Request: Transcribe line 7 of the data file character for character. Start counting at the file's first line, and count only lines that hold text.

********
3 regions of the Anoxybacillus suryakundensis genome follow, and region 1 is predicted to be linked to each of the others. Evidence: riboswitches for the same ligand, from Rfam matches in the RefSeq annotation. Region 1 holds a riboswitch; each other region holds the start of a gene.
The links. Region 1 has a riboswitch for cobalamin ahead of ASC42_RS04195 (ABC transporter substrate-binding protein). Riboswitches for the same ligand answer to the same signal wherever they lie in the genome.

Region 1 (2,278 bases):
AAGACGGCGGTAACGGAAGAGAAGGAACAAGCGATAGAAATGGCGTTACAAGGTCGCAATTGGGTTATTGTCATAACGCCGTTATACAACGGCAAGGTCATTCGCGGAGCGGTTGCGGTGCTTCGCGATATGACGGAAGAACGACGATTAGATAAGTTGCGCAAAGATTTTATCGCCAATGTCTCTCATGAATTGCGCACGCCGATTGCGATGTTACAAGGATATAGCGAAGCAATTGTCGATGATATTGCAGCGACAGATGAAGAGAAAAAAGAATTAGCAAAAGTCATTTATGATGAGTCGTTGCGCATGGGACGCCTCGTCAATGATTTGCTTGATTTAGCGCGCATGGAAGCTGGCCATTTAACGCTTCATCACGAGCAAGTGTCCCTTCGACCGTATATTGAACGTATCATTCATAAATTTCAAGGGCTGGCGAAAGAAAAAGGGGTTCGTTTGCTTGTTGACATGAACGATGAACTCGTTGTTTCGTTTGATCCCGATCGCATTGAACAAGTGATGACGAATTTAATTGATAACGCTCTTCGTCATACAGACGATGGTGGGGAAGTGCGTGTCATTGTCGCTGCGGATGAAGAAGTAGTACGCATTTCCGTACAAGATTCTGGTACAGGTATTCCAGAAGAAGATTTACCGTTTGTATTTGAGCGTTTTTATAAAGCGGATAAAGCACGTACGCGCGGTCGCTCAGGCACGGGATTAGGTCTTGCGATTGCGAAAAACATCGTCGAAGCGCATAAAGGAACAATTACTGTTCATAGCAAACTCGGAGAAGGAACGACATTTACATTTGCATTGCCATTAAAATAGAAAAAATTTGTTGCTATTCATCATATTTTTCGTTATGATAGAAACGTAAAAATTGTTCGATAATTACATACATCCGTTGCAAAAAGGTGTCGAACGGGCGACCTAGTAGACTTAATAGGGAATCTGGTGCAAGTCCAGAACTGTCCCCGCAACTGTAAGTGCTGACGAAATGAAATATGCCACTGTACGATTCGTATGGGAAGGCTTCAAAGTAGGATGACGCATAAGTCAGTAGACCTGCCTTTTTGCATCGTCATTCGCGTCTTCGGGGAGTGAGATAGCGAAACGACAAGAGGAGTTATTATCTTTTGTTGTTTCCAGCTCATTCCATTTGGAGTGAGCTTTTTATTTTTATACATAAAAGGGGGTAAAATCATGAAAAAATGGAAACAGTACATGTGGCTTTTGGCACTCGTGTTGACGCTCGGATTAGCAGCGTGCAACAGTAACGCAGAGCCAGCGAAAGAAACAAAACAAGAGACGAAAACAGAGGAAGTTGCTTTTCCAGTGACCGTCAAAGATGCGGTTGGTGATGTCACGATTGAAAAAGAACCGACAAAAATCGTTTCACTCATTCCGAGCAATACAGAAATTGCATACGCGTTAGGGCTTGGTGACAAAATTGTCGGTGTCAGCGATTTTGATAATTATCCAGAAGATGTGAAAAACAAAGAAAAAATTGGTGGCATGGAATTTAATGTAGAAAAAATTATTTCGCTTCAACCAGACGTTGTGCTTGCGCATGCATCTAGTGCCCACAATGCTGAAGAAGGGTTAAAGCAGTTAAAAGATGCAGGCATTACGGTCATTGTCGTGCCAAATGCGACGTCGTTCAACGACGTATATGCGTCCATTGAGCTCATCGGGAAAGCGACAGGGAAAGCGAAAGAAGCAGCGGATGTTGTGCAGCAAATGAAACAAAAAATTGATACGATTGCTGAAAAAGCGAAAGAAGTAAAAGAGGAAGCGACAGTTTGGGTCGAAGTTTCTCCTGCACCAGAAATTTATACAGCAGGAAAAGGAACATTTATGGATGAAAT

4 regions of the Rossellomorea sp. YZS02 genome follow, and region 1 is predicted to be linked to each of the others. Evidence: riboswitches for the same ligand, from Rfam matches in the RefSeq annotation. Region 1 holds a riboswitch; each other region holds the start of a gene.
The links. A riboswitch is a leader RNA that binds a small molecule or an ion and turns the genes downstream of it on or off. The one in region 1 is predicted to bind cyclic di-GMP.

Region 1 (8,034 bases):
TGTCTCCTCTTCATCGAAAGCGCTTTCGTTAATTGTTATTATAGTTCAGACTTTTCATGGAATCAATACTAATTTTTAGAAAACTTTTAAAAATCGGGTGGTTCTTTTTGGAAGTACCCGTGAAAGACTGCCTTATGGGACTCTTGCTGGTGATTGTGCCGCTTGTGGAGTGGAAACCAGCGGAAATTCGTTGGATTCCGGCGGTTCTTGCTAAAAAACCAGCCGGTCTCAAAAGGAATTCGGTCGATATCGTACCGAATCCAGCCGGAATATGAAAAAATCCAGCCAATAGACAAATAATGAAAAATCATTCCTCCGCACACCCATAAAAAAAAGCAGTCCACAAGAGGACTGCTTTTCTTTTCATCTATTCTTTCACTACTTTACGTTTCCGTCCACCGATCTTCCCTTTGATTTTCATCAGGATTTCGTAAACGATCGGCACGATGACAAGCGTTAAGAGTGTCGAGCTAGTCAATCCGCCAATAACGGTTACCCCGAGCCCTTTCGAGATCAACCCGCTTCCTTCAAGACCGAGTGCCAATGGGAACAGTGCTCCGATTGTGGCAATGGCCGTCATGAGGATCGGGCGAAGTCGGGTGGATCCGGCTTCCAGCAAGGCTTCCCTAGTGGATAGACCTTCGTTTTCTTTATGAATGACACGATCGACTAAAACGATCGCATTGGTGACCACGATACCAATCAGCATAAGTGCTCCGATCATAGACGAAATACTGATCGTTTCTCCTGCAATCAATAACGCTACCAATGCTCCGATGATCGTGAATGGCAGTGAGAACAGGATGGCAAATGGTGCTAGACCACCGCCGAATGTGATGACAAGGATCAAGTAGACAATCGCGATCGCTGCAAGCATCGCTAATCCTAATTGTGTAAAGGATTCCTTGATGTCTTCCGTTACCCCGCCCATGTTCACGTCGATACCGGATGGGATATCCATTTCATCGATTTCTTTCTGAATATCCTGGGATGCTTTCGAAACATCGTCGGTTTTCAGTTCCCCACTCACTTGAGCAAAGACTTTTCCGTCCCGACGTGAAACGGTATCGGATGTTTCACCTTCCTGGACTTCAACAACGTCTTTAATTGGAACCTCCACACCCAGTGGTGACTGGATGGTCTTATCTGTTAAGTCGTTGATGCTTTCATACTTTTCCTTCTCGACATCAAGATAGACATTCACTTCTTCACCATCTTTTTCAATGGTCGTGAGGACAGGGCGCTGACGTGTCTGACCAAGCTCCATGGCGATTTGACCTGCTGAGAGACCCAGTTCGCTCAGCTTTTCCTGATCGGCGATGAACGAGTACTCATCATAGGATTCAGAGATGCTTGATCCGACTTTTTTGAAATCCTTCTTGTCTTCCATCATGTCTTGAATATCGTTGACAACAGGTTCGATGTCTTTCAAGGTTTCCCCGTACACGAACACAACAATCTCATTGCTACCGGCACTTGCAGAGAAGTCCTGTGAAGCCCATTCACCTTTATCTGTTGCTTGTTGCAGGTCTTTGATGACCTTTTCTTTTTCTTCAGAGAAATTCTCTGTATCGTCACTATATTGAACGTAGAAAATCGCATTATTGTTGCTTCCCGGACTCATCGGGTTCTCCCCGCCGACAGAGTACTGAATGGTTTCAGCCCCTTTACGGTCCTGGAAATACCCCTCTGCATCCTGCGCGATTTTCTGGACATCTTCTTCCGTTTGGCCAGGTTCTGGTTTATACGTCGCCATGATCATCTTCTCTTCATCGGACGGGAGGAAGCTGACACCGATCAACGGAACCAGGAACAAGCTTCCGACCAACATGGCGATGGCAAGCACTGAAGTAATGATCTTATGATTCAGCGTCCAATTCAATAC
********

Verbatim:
Region 1 (8,034 bases):